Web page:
NotSparta wrote:Kingarabian wrote:GFS now takes the MJO into phase 2, similar to the Euro. Has a sizeable trade surge that extends to the dateline but keeps trades weak and relaxed over the EPAC for the forecast period:
CFS also takes the MJO into phase 2, similar to the Euro. Doesn't show much of an easterly component in its forecasts, keeps trades or westerlies blowing over the dateline, but has a strong trade burst over the EPAC:
So if the GFS solution materializes, a weak traditional El Nino will likely persist due to the trades blowing over an area that has sufficient warmth while weaker trades don't encourage much cooling over the EPAC.
If the CFS solution materializes the weak traditional El Nino signature over the Pacific ocean will surely disappear and a Modoki-esque signature will take over.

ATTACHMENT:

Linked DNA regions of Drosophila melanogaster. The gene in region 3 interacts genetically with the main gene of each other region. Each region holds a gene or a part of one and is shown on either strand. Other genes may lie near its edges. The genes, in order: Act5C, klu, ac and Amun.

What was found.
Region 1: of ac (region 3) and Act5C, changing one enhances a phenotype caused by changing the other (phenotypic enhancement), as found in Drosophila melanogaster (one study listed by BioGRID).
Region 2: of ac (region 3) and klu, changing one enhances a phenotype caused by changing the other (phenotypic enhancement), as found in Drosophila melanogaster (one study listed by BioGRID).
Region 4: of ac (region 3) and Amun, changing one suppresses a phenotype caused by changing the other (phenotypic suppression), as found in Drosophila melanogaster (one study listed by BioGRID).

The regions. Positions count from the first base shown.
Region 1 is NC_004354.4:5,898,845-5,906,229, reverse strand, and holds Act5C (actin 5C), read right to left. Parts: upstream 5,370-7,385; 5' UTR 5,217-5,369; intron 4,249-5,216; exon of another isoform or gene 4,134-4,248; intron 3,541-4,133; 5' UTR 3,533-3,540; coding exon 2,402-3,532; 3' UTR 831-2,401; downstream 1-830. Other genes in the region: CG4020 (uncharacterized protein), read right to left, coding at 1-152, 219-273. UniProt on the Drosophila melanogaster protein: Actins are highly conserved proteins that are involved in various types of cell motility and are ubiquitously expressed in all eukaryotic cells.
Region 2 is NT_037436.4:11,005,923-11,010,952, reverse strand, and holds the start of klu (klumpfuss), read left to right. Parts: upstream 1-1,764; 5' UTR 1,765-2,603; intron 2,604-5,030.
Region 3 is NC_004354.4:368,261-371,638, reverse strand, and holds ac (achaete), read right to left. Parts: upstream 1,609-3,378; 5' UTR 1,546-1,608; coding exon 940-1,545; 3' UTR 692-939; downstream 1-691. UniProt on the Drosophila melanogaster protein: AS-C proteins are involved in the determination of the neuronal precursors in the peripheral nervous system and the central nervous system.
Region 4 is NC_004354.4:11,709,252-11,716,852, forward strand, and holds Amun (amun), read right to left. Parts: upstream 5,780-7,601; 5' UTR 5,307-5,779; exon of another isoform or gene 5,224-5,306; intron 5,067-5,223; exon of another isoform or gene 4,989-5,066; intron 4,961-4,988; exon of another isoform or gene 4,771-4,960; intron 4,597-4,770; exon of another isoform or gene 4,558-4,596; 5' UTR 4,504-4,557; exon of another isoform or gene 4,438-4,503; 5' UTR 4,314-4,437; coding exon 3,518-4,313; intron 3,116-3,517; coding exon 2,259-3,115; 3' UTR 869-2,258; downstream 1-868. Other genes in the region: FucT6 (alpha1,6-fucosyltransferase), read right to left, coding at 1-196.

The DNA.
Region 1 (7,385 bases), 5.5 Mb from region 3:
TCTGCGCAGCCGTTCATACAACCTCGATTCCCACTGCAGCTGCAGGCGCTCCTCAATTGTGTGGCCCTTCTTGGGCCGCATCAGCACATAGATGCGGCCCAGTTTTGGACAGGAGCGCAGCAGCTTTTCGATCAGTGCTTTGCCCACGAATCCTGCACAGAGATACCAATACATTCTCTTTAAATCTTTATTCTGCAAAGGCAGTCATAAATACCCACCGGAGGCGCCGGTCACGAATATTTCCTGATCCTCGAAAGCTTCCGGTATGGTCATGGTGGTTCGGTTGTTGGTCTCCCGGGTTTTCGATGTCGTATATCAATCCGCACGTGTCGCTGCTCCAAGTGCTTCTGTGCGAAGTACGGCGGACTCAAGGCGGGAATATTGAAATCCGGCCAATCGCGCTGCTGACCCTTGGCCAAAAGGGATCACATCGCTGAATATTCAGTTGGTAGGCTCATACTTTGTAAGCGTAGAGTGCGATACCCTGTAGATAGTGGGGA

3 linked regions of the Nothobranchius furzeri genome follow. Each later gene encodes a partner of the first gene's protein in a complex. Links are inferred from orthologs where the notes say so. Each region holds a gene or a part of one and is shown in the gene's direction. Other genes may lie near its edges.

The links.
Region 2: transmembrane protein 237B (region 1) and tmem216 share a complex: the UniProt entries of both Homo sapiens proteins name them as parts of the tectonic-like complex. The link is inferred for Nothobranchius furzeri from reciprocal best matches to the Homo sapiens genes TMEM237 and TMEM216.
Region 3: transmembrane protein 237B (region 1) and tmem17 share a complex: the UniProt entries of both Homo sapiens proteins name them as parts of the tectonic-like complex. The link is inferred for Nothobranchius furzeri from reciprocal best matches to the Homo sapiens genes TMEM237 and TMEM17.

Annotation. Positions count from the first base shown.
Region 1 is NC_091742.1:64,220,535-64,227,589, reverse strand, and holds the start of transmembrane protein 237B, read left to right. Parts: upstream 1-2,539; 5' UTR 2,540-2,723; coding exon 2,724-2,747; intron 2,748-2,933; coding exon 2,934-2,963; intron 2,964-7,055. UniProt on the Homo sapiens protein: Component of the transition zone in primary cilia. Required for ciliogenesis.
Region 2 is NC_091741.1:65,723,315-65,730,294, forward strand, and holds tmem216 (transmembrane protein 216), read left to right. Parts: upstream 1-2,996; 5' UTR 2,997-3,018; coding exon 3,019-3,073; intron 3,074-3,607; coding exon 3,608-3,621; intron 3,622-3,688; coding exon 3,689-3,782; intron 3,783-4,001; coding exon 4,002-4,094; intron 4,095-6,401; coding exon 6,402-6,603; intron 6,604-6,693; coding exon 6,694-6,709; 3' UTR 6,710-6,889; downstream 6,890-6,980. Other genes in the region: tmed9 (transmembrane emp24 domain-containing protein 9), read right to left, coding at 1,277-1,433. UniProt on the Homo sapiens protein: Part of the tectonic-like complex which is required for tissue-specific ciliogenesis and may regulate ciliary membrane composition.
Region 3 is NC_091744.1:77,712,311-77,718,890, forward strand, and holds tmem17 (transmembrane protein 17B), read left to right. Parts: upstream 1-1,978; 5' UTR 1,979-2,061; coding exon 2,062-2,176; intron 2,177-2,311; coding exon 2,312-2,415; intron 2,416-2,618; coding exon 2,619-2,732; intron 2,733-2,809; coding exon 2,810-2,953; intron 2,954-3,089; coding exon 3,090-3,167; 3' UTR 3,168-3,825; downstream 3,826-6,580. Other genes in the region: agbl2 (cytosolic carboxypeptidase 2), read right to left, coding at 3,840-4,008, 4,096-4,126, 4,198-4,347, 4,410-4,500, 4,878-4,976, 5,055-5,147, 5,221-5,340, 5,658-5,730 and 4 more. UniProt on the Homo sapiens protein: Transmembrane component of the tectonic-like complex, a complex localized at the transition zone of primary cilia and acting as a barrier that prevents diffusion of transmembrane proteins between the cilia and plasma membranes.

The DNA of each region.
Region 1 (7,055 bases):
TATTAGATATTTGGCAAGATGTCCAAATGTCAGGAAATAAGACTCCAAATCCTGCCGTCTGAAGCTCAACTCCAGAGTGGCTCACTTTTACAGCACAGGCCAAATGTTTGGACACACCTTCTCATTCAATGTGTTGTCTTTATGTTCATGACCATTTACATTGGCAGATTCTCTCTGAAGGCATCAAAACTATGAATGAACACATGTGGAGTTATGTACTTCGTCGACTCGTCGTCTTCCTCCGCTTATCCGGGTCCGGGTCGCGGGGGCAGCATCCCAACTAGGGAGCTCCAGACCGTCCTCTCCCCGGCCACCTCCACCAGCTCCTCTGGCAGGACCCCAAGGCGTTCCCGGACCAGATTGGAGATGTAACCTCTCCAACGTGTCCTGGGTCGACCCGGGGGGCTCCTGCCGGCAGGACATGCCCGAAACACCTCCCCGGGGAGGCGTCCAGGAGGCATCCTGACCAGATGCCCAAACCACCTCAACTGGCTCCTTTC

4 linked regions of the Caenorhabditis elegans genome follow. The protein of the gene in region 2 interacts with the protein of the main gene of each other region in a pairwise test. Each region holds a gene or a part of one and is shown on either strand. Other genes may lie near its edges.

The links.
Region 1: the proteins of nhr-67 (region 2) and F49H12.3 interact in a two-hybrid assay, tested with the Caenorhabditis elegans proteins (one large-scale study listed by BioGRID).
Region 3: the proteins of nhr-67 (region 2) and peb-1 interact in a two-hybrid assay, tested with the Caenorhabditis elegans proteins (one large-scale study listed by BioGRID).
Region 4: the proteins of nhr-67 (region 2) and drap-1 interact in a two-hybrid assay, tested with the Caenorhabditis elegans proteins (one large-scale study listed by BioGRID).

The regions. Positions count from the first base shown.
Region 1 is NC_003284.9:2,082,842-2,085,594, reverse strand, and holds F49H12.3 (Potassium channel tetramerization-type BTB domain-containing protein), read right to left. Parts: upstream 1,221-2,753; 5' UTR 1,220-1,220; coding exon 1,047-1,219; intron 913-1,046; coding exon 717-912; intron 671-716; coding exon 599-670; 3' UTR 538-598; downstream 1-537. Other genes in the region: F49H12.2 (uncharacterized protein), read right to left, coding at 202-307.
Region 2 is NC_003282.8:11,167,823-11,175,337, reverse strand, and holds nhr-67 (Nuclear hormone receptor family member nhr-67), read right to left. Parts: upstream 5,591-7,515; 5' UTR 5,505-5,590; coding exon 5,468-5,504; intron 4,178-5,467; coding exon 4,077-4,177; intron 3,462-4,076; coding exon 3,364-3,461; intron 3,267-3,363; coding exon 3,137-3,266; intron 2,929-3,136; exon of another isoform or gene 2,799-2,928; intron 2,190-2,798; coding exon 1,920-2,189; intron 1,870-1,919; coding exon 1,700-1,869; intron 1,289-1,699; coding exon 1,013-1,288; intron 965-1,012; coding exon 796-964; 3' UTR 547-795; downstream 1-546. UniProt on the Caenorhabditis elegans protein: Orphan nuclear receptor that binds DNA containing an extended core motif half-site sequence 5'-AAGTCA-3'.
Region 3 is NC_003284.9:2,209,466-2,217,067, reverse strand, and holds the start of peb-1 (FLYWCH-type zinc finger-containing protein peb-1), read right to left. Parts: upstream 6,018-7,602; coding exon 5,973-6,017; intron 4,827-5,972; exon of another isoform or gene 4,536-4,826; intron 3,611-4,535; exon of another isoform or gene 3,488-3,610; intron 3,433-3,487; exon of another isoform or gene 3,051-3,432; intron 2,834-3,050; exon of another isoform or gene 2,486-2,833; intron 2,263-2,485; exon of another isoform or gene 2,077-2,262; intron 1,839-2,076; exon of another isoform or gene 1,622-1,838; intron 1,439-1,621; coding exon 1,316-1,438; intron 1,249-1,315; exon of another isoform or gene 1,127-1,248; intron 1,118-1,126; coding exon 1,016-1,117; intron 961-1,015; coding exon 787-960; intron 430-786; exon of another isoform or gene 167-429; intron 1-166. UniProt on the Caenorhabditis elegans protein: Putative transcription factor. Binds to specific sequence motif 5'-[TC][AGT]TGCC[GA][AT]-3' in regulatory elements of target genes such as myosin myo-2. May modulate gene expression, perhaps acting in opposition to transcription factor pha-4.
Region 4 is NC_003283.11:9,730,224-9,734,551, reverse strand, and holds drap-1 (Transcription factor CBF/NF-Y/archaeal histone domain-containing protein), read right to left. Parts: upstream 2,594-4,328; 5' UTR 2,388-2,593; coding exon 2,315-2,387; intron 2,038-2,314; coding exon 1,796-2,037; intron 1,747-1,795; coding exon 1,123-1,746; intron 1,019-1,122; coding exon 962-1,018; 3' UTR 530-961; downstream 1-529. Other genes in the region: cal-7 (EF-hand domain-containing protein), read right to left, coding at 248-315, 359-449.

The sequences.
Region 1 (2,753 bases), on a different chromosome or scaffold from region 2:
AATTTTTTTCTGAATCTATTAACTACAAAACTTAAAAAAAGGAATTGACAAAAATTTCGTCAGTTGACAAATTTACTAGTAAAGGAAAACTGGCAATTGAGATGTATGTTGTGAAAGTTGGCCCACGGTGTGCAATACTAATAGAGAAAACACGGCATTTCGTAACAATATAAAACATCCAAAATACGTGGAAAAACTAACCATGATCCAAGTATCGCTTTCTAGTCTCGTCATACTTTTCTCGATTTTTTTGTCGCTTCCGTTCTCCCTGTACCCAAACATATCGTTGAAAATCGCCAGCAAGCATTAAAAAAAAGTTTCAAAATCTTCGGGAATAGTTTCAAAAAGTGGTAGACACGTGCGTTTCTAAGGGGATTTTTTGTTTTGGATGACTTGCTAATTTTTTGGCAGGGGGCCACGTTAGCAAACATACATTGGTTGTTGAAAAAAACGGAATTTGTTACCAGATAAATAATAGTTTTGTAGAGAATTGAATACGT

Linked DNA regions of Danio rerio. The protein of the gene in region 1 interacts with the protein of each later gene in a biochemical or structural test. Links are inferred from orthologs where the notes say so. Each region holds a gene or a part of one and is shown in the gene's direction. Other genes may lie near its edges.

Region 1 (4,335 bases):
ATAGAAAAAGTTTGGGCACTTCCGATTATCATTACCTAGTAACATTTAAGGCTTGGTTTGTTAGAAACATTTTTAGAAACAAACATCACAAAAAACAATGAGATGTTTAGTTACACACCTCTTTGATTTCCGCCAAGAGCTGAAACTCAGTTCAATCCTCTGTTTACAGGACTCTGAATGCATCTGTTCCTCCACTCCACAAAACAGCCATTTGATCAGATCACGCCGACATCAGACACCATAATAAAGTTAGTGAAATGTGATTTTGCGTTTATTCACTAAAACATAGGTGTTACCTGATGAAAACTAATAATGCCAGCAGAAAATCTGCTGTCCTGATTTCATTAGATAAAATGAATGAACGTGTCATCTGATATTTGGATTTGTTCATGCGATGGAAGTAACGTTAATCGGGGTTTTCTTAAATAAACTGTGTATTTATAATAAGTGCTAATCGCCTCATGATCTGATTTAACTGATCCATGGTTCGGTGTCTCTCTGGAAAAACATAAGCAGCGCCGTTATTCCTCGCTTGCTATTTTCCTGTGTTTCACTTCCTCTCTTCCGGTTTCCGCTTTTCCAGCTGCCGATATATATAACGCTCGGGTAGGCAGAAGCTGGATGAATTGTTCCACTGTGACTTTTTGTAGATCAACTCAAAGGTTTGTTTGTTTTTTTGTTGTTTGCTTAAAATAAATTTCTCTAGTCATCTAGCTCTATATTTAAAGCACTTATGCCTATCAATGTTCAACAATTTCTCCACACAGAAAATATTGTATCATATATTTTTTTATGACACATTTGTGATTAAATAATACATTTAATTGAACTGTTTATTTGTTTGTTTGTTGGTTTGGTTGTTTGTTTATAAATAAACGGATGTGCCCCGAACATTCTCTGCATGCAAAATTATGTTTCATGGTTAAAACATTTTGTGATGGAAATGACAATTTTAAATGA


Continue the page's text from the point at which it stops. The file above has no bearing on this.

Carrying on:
I think the GFS solution is more damaging to El Niño. A dateline EWB is something you see in cool ENSO, and would excite another upwelling KW (possibly). The near normal trades further east would keep the area from being too cool but the KW lurking below would still keep SSTs down.
I agree w/ your second point, the EPAC would get quite cold but would be more favorable for warm ENSO in the long run
One of the reasons why I don't think the GFS solution will be as damaging is due to the deep warm +1C/+1.5C anomalies beneath Nino 4 and Nino 3.4. Also both 2016 and 2017 had similar trade burst setups only for cooling to be very slow to occur.
If it gets to the CPAC with stronger easterlies than currently forecast it would be quite damaging.